Tuesday, September 4, 2012

Quick Article #5: The Plant Engine

Now, with the results from the latest tournament held by Good Games Canberra published, I had originally intended to compose a complete analysis of the Destiny Hero Plant strategy I piloted there, going undefeated until Top 4 where I lost to the eventual winner. However, with the decklist in question reading, for the most part, much the same as any Destiny Hero-based DARK Synchro deck (barring, of course, the Plant engine itself), I have decided against this for the simple reason of not wishing to repeat myself. Instead, I will be using this Quick Article to list and briefly outline the advantages of the specific seven card suite, for I have hitherto been unable to do so otherwise. 

Monsters: 4

1 Glow-Up Bulb
1 Spore
1 Lonefire Blossom
1 Dandylion

Spells: 3 

1 One for One
1 Foolish Burial
1 Card of Safe Return

Not only do the four Monsters listed above grant an additional level of combo potential to cards already employed in a Synchro-based strategy (Painful Choice and Graceful Charity spring to mind as the most obvious examples), they also offer the amazing opening to then include cards which are so close to being viable in such circumstances – those cards which, while they might clutch a game-winning combo here and there, are more often functionally dead, creating instead unplayable hands and subsequent defeats. Here, the three listed Spells most definitely fall into this category: One for One and Foolish Burial are options I myself would sincerely love to run in any Synchro deck splashing Magical Scientist, or that uses Plaguespreader Zombie, but there simply aren’t enough worthwhile targets to do so; similarly, not a single speed-centred deck exists that I wish Card of Safe Return wouldn’t be feasible in, drawing extra cards through those Dark Magician of Chaos and Destiny Hero – Disk Commander revivals, but such instances are simply too few and far between in the early game to warrant that commitment.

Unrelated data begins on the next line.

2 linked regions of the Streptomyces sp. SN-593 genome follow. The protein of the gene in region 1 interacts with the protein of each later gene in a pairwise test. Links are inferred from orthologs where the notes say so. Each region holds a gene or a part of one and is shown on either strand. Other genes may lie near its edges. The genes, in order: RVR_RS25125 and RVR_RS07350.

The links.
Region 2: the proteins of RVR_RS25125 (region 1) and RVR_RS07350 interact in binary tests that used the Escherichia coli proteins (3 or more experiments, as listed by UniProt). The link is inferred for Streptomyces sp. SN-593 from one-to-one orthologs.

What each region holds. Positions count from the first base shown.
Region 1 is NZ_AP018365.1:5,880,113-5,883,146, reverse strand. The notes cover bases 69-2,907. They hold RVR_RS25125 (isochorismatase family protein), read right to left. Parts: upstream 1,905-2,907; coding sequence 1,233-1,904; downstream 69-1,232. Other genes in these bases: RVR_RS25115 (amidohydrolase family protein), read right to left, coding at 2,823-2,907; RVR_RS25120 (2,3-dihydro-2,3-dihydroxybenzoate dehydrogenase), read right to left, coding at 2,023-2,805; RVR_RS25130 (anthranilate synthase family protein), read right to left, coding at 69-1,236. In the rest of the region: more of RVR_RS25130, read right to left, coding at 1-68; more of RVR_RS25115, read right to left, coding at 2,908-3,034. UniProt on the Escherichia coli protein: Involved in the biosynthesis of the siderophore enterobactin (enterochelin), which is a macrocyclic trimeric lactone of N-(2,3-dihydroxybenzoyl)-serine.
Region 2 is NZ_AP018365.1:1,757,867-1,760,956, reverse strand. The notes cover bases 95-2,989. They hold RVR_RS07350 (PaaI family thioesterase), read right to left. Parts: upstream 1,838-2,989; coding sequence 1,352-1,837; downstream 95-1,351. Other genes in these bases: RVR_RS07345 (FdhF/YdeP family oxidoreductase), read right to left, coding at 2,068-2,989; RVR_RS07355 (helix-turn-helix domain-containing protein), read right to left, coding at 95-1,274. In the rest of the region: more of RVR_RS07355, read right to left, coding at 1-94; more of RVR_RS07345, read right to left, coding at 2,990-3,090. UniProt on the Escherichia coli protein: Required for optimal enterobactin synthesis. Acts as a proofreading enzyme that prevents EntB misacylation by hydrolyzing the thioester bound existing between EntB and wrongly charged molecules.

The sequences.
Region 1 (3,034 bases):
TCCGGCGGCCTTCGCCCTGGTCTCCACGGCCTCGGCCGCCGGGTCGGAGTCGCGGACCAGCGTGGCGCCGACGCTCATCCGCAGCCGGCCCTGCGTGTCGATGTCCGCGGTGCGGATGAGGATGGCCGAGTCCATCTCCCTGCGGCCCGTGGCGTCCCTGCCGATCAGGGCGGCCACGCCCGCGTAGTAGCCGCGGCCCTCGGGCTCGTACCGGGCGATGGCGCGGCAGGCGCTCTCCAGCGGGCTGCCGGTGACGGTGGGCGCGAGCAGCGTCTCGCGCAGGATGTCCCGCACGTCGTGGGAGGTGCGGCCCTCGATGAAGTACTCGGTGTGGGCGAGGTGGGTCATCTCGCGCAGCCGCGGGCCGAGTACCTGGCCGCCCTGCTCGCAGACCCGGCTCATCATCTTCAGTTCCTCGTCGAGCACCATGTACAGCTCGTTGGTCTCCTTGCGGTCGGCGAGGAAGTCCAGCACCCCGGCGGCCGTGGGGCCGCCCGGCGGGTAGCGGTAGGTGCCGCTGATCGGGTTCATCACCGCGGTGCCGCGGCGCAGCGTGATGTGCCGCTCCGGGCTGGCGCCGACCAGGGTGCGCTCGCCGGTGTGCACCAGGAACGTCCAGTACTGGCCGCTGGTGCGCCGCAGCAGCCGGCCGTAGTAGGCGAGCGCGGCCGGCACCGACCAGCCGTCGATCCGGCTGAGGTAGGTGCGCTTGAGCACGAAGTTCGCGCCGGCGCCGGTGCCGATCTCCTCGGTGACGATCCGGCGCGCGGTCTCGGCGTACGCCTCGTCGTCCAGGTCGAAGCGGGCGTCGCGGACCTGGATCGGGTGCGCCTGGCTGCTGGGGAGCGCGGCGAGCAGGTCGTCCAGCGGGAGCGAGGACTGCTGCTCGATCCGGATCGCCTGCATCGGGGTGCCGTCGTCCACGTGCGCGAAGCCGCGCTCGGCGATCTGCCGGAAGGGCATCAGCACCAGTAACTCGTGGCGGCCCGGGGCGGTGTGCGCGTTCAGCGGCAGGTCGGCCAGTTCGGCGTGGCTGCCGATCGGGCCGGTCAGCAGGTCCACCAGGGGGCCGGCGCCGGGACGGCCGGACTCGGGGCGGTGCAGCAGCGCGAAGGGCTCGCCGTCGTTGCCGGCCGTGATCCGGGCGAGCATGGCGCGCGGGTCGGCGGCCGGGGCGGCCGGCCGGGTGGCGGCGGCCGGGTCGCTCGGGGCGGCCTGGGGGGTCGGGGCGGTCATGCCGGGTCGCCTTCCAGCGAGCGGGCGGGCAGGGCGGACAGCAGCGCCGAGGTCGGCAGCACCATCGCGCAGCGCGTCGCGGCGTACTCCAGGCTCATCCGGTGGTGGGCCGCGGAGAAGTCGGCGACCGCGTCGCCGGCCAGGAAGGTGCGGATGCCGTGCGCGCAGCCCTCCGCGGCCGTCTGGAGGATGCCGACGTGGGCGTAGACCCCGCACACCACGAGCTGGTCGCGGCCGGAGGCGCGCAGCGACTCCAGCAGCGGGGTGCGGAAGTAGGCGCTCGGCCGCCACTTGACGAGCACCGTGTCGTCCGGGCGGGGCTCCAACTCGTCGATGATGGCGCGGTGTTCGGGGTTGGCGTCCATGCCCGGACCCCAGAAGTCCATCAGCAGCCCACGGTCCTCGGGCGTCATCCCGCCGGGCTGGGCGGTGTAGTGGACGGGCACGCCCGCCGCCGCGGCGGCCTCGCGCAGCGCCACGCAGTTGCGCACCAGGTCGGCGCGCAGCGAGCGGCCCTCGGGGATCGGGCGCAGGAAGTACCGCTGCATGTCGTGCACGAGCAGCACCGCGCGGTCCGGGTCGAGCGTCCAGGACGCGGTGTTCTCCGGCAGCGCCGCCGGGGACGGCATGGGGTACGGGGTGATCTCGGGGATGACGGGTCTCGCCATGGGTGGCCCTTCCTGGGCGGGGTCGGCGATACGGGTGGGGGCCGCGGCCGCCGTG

That said, however, these Spells find the extra consistency and usefulness necessary to take starring roles in a deck utilizing the Plant engine. Moreover, I can also foresee other, for the most part rarely used cards becoming strong contenders for inclusion: Hand Destruction is one that I have been thinking about for quite some time now, and some even lesser used cards, in the shape of Mirage of Nightmare and Fibre Jar, have also been presenting themselves to my consideration. For this reason, the Plant engine is immensely versatile, not only in the plays possible from its most basic incarnation (as evidenced by the past success of Plant Synchro in the Advanced Format), but also in the form of additional prospects it presents to deck architecture – something which is undoubtedly an interesting opportunity in the Traditional Format.

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